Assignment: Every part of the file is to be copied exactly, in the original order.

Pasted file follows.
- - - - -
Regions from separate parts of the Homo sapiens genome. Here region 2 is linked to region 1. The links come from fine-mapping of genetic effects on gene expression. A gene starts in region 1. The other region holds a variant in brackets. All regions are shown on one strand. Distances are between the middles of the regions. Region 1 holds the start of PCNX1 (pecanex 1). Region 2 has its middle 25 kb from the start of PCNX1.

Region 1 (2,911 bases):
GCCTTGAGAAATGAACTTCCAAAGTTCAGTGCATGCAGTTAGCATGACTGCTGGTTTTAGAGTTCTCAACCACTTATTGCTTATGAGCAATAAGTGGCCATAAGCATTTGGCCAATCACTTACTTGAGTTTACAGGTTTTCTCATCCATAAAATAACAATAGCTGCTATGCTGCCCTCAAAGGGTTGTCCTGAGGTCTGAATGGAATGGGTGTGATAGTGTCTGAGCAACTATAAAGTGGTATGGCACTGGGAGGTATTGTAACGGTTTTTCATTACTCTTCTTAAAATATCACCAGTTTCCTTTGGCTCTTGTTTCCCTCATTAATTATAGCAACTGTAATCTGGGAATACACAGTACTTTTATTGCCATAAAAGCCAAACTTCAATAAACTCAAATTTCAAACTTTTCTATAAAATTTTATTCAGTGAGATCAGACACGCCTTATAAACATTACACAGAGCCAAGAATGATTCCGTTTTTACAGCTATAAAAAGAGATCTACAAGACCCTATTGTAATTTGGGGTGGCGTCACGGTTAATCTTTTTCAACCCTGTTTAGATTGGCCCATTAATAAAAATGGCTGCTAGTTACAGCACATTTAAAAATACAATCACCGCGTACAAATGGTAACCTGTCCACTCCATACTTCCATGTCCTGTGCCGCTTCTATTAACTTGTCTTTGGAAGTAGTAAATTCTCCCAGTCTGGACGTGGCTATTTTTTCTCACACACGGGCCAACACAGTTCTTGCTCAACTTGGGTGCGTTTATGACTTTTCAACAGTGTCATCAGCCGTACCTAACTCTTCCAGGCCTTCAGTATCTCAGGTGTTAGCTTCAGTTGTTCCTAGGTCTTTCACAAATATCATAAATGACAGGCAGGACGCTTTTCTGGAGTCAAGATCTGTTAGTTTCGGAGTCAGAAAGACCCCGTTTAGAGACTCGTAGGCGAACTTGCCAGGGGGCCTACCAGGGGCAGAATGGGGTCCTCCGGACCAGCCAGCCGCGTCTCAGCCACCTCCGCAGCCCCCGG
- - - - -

Regions from separate parts of the Homo sapiens genome. Here region 2 is linked to region 1. The links come from fine-mapping of genetic effects on gene expression. A gene starts in region 1. The other region holds a variant in brackets. All regions are shown on one strand. Distances are between the middles of the regions. Region 1 holds the start of PCNX1 (pecanex 1). Region 2 has its middle 25 kb from the start of PCNX1.

Region 1 (2,911 bases):
GCCTTGAGAAATGAACTTCCAAAGTTCAGTGCATGCAGTTAGCATGACTGCTGGTTTTAGAGTTCTCAACCACTTATTGCTTATGAGCAATAAGTGGCCATAAGCATTTGGCCAATCACTTACTTGAGTTTACAGGTTTTCTCATCCATAAAATAACAATAGCTGCTATGCTGCCCTCAAAGGGTTGTCCTGAGGTCTGAATGGAATGGGTGTGATAGTGTCTGAGCAACTATAAAGTGGTATGGCACTGGGAGGTATTGTAACGGTTTTTCATTACTCTTCTTAAAATATCACCAGTTTCCTTTGGCTCTTGTTTCCCTCATTAATTATAGCAACTGTAATCTGGGAATACACAGTACTTTTATTGCCATAAAAGCCAAACTTCAATAAACTCAAATTTCAAACTTTTCTATAAAATTTTATTCAGTGAGATCAGACACGCCTTATAAACATTACACAGAGCCAAGAATGATTCCGTTTTTACAGCTATAAAAAGAGATCTACAAGACCCTATTGTAATTTGGGGTGGCGTCACGGTTAATCTTTTTCAACCCTGTTTAGATTGGCCCATTAATAAAAATGGCTGCTAGTTACAGCACATTTAAAAATACAATCACCGCGTACAAATGGTAACCTGTCCACTCCATACTTCCATGTCCTGTGCCGCTTCTATTAACTTGTCTTTGGAAGTAGTAAATTCTCCCAGTCTGGACGTGGCTATTTTTTCTCACACACGGGCCAACACAGTTCTTGCTCAACTTGGGTGCGTTTATGACTTTTCAACAGTGTCATCAGCCGTACCTAACTCTTCCAGGCCTTCAGTATCTCAGGTGTTAGCTTCAGTTGTTCCTAGGTCTTTCACAAATATCATAAATGACAGGCAGGACGCTTTTCTGGAGTCAAGATCTGTTAGTTTCGGAGTCAGAAAGACCCCGTTTAGAGACTCGTAGGCGAACTTGCCAGGGGGCCTACCAGGGGCAGAATGGGGTCCTCCGGACCAGCCAGCCGCGTCTCAGCCACCTCCGCAGCCCCCGG